Proust’s Big, Long Nose

by Chikashi

Calla Lily by Robert Mapplethorpe, 1984

It seems odd that, as a subject matter, olfactory memory only started to attract broad interest in cognitive psychology less than 40 years ago.  We have had a sense of smell for a lot longer than that.  What is likely to be the oldest form of message is fundamental to the survival of animal species and is received through olfaction.  The term ‘pheromone’ may have been coined only half a century ago, but the substance existed since time immemorial.  However, I suppose that people were too busy trying to get their heads round how we process visual and verbal information.   

There was a Seinfeld episode in which Kramer conceived an eau de cologne that smells like the ocean.  Predictably, there were no takers to develop and commercialise the product concept.  Of course, there is virtually no chance that it would be commercially viable, but the underlying idea is not as ridiculous as it sounds.  I think that many people have had moments, usually of the delightful sort, when there was an undeniable desire to capture the ambient smell in a bottle, not because of the smell per se but because of the event, location or person associated with it, like the scent of bread baking in the oven.  An overpowering eau de parfum can cause a headache if it is not associated with any experience, but it can cause a head rush if it evokes a positive memory.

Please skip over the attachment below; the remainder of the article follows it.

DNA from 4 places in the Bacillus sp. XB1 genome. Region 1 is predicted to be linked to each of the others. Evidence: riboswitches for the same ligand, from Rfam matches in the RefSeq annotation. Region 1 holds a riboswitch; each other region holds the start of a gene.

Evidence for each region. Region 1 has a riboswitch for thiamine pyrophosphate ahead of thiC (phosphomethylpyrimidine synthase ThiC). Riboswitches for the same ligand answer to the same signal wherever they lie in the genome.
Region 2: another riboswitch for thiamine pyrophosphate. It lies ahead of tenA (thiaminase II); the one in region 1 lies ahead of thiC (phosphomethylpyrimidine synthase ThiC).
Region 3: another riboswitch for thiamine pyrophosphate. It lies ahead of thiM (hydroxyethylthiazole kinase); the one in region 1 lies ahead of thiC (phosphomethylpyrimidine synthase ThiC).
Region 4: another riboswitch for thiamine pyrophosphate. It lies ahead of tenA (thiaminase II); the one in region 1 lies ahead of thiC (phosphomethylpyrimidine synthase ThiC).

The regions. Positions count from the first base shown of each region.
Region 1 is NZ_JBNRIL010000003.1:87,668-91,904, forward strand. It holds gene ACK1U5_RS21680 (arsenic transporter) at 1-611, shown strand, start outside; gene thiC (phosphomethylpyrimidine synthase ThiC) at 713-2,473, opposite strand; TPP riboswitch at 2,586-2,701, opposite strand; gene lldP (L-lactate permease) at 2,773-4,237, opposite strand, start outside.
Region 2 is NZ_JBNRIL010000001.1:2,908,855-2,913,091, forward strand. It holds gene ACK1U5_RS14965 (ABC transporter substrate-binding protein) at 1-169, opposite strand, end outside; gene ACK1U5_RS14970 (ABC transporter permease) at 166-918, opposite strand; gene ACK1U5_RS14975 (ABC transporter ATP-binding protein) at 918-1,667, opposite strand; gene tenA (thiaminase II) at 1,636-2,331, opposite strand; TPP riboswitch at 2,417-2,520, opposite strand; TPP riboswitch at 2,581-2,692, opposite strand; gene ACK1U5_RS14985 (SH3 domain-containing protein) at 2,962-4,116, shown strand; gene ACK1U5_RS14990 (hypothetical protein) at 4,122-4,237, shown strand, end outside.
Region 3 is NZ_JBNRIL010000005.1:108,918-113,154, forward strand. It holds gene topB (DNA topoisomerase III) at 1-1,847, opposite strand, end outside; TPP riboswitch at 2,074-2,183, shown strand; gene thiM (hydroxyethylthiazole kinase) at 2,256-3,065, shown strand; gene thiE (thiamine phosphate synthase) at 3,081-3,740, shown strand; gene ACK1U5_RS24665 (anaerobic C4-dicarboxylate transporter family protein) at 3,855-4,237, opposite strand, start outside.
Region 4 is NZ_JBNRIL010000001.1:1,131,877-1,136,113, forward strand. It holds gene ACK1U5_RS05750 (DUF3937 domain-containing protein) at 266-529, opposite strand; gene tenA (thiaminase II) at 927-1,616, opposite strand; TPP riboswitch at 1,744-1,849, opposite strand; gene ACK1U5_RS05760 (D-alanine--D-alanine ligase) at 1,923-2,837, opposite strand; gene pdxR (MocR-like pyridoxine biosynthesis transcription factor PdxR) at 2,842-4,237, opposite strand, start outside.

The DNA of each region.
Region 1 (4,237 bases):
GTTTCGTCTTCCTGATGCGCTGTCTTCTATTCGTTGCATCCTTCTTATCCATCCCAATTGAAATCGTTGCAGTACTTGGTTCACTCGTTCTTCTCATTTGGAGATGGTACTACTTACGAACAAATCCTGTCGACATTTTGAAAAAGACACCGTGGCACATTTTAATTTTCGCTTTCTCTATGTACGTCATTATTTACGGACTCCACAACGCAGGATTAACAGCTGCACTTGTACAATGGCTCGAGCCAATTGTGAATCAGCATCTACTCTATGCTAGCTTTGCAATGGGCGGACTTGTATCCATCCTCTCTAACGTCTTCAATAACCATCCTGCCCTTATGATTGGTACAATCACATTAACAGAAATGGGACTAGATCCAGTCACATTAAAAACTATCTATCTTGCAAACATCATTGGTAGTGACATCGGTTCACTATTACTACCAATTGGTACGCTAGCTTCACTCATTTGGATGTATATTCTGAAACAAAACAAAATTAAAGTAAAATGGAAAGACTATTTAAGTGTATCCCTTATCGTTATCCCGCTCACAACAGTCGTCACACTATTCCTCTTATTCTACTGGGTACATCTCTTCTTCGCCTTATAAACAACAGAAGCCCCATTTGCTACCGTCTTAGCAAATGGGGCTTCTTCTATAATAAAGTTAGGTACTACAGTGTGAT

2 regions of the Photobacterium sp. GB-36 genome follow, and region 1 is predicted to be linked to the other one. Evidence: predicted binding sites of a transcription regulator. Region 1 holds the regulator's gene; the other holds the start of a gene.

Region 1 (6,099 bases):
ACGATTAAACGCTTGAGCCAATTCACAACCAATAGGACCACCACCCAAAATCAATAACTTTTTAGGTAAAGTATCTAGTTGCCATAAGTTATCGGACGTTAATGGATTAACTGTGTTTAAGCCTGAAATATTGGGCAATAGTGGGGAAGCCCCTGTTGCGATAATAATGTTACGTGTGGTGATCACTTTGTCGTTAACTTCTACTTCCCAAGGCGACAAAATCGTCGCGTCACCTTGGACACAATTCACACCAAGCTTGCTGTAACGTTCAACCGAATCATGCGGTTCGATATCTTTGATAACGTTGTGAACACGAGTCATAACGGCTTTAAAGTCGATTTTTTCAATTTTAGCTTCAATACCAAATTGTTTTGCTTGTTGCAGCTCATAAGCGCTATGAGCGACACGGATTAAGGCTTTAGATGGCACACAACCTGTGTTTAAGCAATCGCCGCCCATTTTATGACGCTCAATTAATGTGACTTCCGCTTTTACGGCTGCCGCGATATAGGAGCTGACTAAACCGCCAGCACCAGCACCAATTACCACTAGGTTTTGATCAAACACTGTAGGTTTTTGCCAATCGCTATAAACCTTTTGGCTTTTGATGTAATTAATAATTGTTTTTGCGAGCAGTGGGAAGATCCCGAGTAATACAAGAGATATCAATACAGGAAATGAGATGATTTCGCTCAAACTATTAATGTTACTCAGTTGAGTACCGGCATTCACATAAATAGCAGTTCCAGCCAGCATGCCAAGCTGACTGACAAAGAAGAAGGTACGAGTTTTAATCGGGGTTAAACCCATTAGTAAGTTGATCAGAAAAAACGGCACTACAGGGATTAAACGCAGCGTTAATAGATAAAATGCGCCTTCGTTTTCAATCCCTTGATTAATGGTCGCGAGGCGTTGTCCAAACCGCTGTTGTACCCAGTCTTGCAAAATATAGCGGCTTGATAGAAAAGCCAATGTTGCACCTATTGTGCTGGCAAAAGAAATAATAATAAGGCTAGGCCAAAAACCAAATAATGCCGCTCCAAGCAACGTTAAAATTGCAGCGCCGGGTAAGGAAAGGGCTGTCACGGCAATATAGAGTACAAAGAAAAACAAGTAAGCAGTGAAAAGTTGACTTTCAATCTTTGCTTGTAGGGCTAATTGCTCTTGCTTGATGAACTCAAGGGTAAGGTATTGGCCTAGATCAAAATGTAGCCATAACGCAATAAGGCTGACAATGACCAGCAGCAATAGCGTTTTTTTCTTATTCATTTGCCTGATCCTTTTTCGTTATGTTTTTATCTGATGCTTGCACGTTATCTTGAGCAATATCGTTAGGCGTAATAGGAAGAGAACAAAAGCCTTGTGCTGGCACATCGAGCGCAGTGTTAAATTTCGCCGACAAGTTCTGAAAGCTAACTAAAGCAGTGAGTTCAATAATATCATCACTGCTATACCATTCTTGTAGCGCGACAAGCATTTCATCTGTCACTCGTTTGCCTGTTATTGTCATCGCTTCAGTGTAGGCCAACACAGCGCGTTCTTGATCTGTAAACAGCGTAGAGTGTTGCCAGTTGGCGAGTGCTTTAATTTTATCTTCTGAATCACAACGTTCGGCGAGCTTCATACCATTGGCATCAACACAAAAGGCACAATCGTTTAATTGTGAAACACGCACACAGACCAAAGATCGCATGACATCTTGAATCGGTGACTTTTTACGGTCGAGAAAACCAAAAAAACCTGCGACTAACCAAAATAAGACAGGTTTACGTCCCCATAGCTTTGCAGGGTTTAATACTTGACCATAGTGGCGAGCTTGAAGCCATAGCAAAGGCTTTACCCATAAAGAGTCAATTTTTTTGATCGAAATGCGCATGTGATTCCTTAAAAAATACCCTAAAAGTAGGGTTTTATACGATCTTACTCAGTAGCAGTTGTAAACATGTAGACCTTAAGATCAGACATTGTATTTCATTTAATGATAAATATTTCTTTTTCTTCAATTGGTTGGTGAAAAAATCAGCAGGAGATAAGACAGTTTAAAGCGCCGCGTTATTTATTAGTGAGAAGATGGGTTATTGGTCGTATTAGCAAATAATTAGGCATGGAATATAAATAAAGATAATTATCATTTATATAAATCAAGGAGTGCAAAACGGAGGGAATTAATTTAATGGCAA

One evening I got rather tight after consuming quite a bit of saké, and a few other elixirs.  More than 20 years on, I still cannot even smell saké, never mind actually drinking it.  If olfactory memory is not Proustian, then I don’t know what is.

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